Educate. Empower. Prevent.

Division of the J. Moss Foundation

Boost Your Metabolism Series- Cocoa

We are providing a 10-part series on our TOP 10 FOODS TO BOOST YOUR METABOLISM.  This is the 1st post. To learn more about the Boost Your Metabolism series, please click here!



The secret to boosting your metabolism is  FEEDING your body what it needs.

You must eat the right foods, in the right quantities, to  get your metabolism working for  you, rather than against you. The amount of water, fat, fiber, protein, carbohydrates, sodium, cholesterol, EFAs (Essential Fatty Acids), and vitamins & minerals you consume on a daily basis will either  increase your metabolism or  your waistline.


Heart disease is the #1 cause of death of people in your city, state, country, and world. But guess what?  Here’s some great news for all you chocoholics! Dark chocolate and cocoa are super foods that contain a very high amount of antioxidants and flavanols – meaning they have been proven to lower your blood pressure and cholesterol , therefore lowering your risk of heart disease! The darker the chocolate the more super the food!

Another bonus is that cocoa has a low glycemic index (GI). Although it is a sweet treat, it doesn’t impact our blood sugar in the way that other desserts do, which is important when it comes to diabetes prevention.

So far, chocolate does not seem to be so bad, right? Well, what about all the fat? Chocolate in general does have a lot of fat. Although dark chocolate is different; it contains a special saturated fat from the cocoa bean that is unusual. Research has found that this fat actually acts more like an unsaturated fat in the body, therefore not resulting in increased cholesterol like other saturated fats do. Another chocolate bonus!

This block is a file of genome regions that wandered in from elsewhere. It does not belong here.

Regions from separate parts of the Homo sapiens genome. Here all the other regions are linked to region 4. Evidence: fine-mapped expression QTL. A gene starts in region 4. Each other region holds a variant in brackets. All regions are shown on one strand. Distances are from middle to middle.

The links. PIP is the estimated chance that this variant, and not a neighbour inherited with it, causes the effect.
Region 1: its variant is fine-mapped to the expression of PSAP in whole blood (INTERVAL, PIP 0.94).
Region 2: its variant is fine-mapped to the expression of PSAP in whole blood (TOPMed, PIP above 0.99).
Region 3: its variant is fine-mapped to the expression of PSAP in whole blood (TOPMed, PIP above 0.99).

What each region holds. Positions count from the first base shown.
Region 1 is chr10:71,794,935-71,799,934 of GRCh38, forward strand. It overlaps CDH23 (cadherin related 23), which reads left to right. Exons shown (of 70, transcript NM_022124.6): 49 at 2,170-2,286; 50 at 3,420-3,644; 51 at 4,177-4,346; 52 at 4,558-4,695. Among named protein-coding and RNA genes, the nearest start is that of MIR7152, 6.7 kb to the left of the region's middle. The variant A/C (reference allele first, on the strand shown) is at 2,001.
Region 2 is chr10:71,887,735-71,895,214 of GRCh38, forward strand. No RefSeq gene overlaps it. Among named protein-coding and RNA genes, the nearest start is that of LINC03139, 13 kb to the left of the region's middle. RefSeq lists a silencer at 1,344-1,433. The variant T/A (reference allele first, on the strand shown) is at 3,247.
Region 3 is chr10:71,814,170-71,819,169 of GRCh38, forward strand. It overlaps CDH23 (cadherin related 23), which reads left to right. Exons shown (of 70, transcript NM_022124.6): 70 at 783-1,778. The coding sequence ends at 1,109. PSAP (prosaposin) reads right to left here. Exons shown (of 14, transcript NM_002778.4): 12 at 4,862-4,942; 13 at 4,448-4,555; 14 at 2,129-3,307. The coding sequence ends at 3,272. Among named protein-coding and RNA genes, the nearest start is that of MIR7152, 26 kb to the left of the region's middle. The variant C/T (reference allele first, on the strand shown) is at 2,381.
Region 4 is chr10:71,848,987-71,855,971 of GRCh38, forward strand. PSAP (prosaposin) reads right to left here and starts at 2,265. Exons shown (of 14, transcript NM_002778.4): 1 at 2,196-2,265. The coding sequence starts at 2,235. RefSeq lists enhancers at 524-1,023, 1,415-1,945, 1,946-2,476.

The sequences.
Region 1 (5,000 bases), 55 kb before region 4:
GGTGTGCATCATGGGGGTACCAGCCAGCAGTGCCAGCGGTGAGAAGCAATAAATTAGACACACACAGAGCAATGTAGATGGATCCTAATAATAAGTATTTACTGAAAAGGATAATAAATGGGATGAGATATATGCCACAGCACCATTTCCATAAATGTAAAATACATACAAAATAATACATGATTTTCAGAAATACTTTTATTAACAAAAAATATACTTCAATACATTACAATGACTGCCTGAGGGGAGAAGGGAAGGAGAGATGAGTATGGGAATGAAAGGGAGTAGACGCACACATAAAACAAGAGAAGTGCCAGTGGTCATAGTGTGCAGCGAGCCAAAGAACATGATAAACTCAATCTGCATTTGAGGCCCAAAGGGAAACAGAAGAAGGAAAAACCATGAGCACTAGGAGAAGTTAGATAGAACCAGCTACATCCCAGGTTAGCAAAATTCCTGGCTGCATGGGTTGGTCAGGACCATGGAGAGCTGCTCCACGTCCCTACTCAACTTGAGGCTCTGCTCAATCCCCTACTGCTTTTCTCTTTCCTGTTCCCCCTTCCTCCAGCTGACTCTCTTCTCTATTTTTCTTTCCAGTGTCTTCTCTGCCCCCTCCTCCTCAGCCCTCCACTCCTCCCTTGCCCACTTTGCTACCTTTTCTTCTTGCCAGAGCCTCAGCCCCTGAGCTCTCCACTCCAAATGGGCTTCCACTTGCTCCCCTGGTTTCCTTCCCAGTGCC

How to use dark chocolate and cocoa to help optimize your metabolism



So what makes dark chocolate better for us than milk chocolate?  Milk chocolate is by far one of the most popular types of chocolates used in baking and commercial sweets.  The concerns with milk chocolate are high saturated fat (the artery clogging type), high in calories (the weight gaining type), and high in sugar (increasing our blood sugar type!)

Try dark chocolate with the highest percent of cocoa, preferably 60-70% cocoa solids (it’s written on the package). It is the “perfect combination between health and taste.”

When using cocoa in a recipe, limit the fat to 2 tbsp of butter – Butter is needed to mix with the sugar and cocoa in dessert recipes to give them the right textures – try I Can’t Believe It’s Not Butter Sticks.


When it comes to reaping all the chocolatey benefits hidden in dark chocolate, one of the most important things to keep in mind is moderation!  One dark chocolate bar has 180 calories, of which 108 calories are from fat. The heart healthy benefits from the dark chocolate are there, but we have to be careful with the total calories and fat in combination with the rest of our diet.  Keep your portions in check!  Try 1 oz or 1/3 of a dark chocolate bar, about 4 squares or less than 40 grams per serving.


Beware of dark chocolate with extra calories, fat, or sugar additives, such as marshmallow, caramel, nougat, nuts, etc.  Another red flag in your quest to picking the right chocolate is to beware of the desserts!  Most baked goods have added butter, sugar and other high calories ingredients that cancel out any of the health benefits that you may have received from the dark chocolate alone.

TIP- Get your chocolate fix by adding dark chocolate to your favorite healthy recipes.

Here’s an example of  a recipe that uses dark chocolate.  Enjoy!

Oatmeal Pumpkin Muffins
Inspired by Carrots-n-Cake and About: Lowfat Cooking


1 1/2 cups whole wheat flour
1 1/2 cups old fashioned oats
3/4 cup brown sugar
1 teaspoon baking powder
1/2 teaspoon baking soda
1 teaspoon cinnamon
1/2 teaspoon ground ginger
1/4 teaspoon allspice
1/4 teaspoon ground nutmeg
1 1/2 cups canned pumpkin
3 tablespoons canola oil
one large egg
one large egg white
1/4 cup lowfat milk
1/2 cup dark chocolate chips (optional)
1/2 cup chopped walnuts (optional)


  1. Preheat oven to 375 degrees F and line muffin tin with muffin cups.
  2. Whisk dry ingredients and spices together in a large bowl.
  3. Add pumpkin, oil, milk, and egg and egg white to a medium size bowl and mix thoroughly. Add wet ingredients to dry ingredient and mix well. Stir in chocolate chips and walnuts.
  4. Fill muffin cases evenly and bake for 18 to 25 minutes

Makes 14 muffins.


Leave a Reply